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Please use this identifier to cite or link to this item: http://hdl.handle.net/123456789/11290

Title: Effects of growth medium, a hormone, and stem-cutting maturity and length on sprouting in Moringa oleifera Lam
Authors: Antwi-Boasiako, C.
Enninful, R.
Issue Date: 2011
Publisher: Journal of Horticultural Science & Biotechnology
Citation: Journal of Horticultural Science & Biotechnology (2011) 86 (6) 619–625
Abstract: Seed propagation in Moringa oleifera Lam., a multipurpose tree, is becoming increasingly difficult as the seeds are over-utilised for diverse products including oil for machine lubrication and cosmetics. Current vegetative propagation methods use 45 cm – 1.5 m long hardwood or softwood cuttings, which further threaten proliferation, while information on the hormone and growth medium requirements for propagation is not available.The effects of growth medium (e.g., a light sandy soil vs. AgSSIP, a 1:1 (w/w) mix of coconut coir and teak sawdust), a hormone (i.e., a naphthaleneacetic acid [NAA]-talc formula), stem-cutting maturity (i.e., hardwood, semi-hardwood, or softwood), and cutting size (15, 30, 45, or 60 cm-long) on growth performance were investigated. A split-plot design in two blocks, with 48-treatment combinations, was used to collect data on shoot production and survival, shoot length, and leaf production in M. oleifera for over 10 weeks. Hardwood cuttings sprouted best with the highest number of shoots.The application of NAA-talc had a significant effect on sprouting and induced shorter shoots with greater numbers of leaves than the no-hormone treatment, while mortality was highest in NAA-treated stem-cuttings in AgSSIP-mix. Hardwood and semi-hardwood cuttings, 30 cm in length and planted in a light-sandy soil performed best and produced the longest shoots. The shortest shoots were produced on 15 cm-long softwood cuttings. Thus, vegetative propagation of M. oleifera can best be achieved using hardwood or semi-hardwood cuttings at least 30 cm-long, planted in a light sandy soil with an NAA-talc treatment, or in AgSSIP-mix without NAA-talc treatment.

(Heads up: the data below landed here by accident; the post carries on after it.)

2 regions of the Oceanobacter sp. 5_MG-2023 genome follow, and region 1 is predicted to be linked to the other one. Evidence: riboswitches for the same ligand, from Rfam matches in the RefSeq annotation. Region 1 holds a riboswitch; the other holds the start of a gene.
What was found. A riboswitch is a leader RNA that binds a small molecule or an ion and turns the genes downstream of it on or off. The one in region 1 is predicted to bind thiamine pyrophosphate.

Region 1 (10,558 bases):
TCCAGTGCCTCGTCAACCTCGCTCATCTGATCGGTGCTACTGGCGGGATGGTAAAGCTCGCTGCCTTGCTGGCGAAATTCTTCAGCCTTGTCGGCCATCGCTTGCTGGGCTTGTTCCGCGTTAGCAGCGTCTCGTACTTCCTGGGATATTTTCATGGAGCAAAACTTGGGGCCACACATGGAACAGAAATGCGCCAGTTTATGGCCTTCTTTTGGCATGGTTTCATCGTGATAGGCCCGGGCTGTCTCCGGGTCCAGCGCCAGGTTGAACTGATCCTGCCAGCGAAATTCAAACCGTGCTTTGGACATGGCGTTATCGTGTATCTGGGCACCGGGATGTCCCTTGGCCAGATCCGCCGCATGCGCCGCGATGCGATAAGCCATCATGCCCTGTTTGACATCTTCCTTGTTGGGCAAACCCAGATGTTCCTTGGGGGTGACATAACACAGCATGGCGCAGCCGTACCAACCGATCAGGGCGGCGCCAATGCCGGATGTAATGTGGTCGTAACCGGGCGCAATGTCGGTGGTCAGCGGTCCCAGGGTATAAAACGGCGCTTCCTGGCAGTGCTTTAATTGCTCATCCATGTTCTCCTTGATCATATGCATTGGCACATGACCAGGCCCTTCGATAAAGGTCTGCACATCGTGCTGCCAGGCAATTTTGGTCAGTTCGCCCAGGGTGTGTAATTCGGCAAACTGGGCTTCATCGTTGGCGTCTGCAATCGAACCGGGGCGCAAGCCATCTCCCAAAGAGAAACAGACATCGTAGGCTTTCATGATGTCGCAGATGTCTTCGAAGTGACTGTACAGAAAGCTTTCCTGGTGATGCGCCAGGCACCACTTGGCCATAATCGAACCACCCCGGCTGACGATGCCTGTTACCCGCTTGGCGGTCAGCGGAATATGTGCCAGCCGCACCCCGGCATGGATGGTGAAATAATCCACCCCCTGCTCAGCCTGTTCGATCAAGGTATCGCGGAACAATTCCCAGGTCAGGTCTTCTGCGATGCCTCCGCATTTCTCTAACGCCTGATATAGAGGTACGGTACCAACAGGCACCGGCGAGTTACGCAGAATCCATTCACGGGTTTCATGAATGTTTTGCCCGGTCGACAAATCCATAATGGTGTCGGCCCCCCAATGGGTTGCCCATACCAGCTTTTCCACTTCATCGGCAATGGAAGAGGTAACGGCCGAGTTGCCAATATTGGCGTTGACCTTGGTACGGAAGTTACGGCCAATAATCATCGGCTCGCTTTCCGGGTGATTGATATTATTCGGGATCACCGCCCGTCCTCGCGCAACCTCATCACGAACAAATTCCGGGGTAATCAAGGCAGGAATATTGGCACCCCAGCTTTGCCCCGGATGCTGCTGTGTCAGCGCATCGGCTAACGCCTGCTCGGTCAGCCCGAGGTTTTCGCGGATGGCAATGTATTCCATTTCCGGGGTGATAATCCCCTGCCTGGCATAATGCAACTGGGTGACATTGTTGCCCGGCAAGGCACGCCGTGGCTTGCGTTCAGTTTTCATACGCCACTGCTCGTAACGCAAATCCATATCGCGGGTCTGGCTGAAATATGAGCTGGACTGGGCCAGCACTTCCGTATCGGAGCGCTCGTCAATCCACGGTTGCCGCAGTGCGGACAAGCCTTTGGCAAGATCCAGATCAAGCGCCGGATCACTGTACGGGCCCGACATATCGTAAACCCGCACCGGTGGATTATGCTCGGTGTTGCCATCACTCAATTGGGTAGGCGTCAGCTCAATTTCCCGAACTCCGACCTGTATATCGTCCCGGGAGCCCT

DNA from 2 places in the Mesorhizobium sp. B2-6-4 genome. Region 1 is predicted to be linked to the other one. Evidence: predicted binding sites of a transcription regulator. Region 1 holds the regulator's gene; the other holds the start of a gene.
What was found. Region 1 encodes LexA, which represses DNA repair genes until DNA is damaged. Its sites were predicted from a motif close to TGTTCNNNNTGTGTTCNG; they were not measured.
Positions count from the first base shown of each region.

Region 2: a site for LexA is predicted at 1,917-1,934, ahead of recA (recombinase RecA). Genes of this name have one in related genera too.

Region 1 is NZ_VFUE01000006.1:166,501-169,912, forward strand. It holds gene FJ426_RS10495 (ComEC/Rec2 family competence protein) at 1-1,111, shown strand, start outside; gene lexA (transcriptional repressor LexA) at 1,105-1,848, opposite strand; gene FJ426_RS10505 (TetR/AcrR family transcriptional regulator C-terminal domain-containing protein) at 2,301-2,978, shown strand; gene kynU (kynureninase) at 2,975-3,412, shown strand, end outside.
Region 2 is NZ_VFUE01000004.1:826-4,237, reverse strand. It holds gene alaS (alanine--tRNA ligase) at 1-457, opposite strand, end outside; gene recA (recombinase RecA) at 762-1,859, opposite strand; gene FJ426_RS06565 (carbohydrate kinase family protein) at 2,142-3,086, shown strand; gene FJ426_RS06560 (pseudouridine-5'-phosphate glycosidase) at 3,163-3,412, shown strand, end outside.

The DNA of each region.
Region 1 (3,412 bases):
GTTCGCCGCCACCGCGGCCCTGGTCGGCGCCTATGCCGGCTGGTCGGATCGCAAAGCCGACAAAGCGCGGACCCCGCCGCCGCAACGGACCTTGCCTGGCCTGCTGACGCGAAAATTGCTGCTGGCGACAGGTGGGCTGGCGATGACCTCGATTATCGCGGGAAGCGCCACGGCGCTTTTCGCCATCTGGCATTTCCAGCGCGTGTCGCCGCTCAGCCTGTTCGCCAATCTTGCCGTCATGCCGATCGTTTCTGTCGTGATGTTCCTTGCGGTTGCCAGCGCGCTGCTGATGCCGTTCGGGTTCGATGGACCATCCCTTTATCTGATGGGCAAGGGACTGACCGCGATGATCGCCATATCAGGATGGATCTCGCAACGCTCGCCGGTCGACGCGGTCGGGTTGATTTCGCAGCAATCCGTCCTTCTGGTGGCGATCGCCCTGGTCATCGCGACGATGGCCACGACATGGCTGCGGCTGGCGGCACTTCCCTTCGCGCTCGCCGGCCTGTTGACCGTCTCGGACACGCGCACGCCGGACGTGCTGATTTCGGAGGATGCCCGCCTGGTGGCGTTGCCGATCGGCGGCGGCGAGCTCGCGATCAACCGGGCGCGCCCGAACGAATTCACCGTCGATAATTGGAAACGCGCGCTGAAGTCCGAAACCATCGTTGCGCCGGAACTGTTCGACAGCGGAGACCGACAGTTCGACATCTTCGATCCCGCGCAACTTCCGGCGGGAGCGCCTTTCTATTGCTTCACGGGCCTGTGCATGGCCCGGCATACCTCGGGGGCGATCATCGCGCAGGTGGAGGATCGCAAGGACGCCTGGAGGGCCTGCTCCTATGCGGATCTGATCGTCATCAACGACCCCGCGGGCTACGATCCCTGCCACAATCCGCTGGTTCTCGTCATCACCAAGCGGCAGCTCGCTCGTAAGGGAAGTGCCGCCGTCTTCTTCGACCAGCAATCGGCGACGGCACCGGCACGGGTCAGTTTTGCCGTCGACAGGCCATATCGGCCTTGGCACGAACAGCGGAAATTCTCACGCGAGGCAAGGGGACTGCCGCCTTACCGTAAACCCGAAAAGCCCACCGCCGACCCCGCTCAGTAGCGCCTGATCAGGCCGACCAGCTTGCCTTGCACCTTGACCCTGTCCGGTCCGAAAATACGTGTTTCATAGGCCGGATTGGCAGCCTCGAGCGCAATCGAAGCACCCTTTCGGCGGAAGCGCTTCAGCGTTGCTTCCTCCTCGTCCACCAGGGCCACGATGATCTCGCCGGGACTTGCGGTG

Description: Article published in the Journal of Horticultural Science & Biotechnology, 2011
URI: http://hdl.handle.net/123456789/11290
Appears in Collections:College of Agric and Natural Resources

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